By Nobuhle Mahlahla
Youths in Gweru have expressed mixed feelings over a new law that stops schools from excluding girls who fall pregnant from attending lessons.
Prior to the amendments of the law, school authorities could expel a girl for falling pregnant but spare the boy responsible for the same pregnancy, which was seen as discriminatory against the girl child.
The Education Amendment Act which became law in August also bans teachers from caning pupils.
Some youths say the development was a positive step towards achieving gender equality.
The African Youth Charter section 23(g) also states that African states who are part of the African Union should ‘provide educational systems that do not impede girls and young women, including married and/or pregnant young women from attending.’
“The Constitution being the Supreme law of the country and provides for the rights to dignity, education and health. This means any culture or practice inconsistent with the Constitution must not be upheld. More so, Zimbabwe being a signatory of the international law that provides for the right to dignity and the principle of best interests of the child means every decision taken ought to be done in the interest of the child and not culture. Falling pregnant does not warrant the violation of their right to education,” Faith Munombe said.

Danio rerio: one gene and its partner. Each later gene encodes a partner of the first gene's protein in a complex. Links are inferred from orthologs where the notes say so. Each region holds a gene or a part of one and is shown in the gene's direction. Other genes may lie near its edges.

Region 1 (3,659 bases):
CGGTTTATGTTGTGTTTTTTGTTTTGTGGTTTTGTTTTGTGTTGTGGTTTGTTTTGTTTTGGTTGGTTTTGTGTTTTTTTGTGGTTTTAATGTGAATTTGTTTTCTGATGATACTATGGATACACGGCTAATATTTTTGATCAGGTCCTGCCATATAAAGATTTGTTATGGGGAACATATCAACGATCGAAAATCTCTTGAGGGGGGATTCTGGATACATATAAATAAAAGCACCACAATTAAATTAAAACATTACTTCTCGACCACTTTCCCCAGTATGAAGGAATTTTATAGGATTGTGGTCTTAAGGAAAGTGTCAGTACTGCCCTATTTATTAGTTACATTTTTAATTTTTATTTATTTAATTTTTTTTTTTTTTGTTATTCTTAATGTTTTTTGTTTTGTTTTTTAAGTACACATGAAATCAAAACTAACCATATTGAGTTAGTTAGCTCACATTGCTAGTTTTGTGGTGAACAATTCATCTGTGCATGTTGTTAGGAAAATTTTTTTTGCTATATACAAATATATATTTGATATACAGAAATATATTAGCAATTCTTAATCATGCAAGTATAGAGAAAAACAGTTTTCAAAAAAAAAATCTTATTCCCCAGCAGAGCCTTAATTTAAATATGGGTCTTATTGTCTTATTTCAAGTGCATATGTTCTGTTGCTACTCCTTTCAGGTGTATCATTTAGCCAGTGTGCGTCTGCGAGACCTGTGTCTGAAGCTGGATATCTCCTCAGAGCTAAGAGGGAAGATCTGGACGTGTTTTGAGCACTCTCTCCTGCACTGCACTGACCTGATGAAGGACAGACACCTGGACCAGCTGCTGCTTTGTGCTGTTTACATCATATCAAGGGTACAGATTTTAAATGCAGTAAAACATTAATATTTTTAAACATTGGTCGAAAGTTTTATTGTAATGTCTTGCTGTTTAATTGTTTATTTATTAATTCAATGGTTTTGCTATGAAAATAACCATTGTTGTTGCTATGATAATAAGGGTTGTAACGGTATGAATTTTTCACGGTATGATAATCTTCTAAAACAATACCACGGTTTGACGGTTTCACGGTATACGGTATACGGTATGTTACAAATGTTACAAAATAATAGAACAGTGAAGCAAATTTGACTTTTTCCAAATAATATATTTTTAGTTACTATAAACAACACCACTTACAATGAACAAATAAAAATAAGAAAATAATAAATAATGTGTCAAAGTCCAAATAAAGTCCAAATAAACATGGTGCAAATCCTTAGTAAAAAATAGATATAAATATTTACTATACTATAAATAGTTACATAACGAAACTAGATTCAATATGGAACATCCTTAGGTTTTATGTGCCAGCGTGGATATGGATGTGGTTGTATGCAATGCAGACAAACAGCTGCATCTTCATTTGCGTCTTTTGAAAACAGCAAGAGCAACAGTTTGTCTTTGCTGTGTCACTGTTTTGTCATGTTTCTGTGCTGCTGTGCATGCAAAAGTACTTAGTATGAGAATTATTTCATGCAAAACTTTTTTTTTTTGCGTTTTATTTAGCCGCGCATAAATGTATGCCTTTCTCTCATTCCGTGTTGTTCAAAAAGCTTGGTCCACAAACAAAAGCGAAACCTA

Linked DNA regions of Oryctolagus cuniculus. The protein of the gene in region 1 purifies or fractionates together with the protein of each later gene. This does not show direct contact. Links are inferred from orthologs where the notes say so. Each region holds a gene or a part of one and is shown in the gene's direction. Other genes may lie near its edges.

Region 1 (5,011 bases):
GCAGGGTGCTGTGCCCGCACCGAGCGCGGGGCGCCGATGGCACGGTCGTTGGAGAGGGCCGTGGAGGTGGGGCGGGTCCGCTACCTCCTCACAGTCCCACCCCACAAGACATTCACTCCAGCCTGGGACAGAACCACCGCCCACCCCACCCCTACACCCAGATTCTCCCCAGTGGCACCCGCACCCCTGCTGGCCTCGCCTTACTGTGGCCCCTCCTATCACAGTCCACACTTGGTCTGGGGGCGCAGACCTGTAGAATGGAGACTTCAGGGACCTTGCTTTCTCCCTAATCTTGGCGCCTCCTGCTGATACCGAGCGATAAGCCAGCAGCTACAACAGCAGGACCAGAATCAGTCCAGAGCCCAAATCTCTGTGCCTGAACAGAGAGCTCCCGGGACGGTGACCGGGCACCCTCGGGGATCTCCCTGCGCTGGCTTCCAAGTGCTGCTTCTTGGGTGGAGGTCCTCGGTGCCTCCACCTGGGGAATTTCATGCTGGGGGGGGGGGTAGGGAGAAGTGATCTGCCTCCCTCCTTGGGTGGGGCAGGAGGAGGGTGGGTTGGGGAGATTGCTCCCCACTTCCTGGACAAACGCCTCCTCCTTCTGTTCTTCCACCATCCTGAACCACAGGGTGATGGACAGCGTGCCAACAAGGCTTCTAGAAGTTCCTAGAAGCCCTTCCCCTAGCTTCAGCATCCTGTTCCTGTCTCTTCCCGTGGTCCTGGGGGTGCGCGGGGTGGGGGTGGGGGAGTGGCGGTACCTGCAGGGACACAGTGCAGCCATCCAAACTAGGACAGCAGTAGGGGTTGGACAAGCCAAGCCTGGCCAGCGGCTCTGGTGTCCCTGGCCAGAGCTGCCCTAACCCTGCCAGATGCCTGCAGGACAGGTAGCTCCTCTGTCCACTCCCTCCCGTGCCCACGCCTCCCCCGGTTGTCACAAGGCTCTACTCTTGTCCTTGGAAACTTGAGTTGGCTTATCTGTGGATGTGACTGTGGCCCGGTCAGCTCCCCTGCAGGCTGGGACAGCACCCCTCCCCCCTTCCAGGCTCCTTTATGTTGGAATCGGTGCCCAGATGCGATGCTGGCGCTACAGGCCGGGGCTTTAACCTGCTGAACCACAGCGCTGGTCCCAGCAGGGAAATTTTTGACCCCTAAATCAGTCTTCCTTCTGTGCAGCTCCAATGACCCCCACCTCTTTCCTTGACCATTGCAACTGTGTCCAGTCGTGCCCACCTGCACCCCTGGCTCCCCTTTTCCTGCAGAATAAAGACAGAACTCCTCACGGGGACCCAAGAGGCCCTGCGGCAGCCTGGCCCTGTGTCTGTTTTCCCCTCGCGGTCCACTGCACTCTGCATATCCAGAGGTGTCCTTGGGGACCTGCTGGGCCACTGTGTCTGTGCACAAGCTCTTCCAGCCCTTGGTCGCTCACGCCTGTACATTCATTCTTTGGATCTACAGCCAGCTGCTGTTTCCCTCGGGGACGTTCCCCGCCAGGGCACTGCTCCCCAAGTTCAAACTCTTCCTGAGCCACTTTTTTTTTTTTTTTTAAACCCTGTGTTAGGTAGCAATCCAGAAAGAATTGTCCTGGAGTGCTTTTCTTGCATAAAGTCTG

Partinella Ngozo, Director at Community Voices in Zimbabwe also welcomed the new law, with caution.
“Schools would need to provide counselling for the pregnant girls facing this kind of stigma. However, this new policy might increase child marriages as well so it’s a catch 22 situation,” she said.
However, Tanaka Mangachena, said the pregnant girls must not be expelled but should be given some time off and return after delivery.
“School work has a lot of stress and pressures. Hence with that in mind, considering hormonal imbalances during pregnancy, it might become difficult for a teacher to control that learner and thus making instruction giving difficult,” expressed Tanaka Mangachena.
Clifford Chikukutu, the Director at Women of Africa Trust said: “Giving a learner a second chance of learning whilst pregnant means she will feel safe, accepted and can actually do better to reach her full potential.”
The reality is that adolescents are engaging in sexual intercourse and having laws that impact negatively on their future will not help us in the long run,” responded another youth when the reporter asked the above question.”
According to the Education Ministry, in 2018, 12.5% of the country’s roughly 57,500 school dropouts stopped attending classes due to pregnancy or marriage reasons – almost all of them girls.